First Lady Jeannette Kagame has joined other leaders in Kenya, for the 25th anniversary of the International Conference on Population and Development (ICPD).
This conference, jointly organised by the governments of Kenya and Denmark, as well as UNFPA, aims to take stock of the gains, challenges and future actions in effectively advancing the ‘Programme of Action’ adopted by 179 Governments, in Cairo in 1994.
According to the organisers, countries have made gains since then, but too many people are still being left behind.
More specifically, the meeting seeks to mobilise commitments aimed at promoting sexual reproductive health, family planning and gender equality.
At the same time, too many nations have not been able to fully reap the demographic dividend, as young people and other groups still lack agency, education and access to critical health services. Also increasing the pressure is the deadline to achieve the Sustainable Development Goals by 2030, they say.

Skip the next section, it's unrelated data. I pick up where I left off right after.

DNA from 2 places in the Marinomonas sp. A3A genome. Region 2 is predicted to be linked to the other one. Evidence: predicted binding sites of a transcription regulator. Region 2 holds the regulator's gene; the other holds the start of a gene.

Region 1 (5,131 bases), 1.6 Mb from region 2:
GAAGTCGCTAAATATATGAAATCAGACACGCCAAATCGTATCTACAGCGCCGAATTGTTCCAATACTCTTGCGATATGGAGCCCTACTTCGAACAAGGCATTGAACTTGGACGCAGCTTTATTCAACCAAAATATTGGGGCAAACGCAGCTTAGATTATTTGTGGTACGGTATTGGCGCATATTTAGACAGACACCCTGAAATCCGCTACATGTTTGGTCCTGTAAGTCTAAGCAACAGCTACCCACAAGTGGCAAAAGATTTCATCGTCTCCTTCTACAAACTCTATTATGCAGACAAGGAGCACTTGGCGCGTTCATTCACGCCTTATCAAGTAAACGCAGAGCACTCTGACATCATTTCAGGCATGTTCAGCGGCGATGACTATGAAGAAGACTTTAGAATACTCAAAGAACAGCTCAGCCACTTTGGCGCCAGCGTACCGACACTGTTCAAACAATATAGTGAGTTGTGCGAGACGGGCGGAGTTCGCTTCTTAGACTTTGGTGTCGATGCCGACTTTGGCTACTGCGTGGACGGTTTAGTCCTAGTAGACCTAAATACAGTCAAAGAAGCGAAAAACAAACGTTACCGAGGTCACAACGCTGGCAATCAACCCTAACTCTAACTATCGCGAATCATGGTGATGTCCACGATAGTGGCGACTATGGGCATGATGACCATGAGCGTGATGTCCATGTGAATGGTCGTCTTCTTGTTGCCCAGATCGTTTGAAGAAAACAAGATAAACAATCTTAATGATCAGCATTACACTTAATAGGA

“We cannot do that if we don’t also reach the goals laid out in the ICPD Programme of Action,” the statement from the organising committee reads in part.
The meeting seeks to mobilise the political will and financial commitments needed to fully implement the ICPD ‘Programme of Action’.
Organisers say such commitments will be centred around achieving zero unmet need for family planning information and services, as well as zero preventable maternal deaths.
Other commitments include working to achieve zero sexual and gender-based violence, and harmful practices against women and girls.
Mrs Kagame will be joining government officials and representatives of organisations to re-energise the global community and breathe new life into the ICPD agenda.
In 1994, countries had come to a consensus to achieve universal primary education by 2015.
Countries had particularly committed to providing wider access to women for secondary and higher-level education as well as vocational and technical training.
Countries had also set out to reduce infant and under-5 child mortality rates by 35 per 1,000 live births and under-five mortality rate below 45 per 1,000 by 2015.
At the time, they had also said they would significantly reduce maternal mortality and increase access to reproductive and sexual health services, including family planning.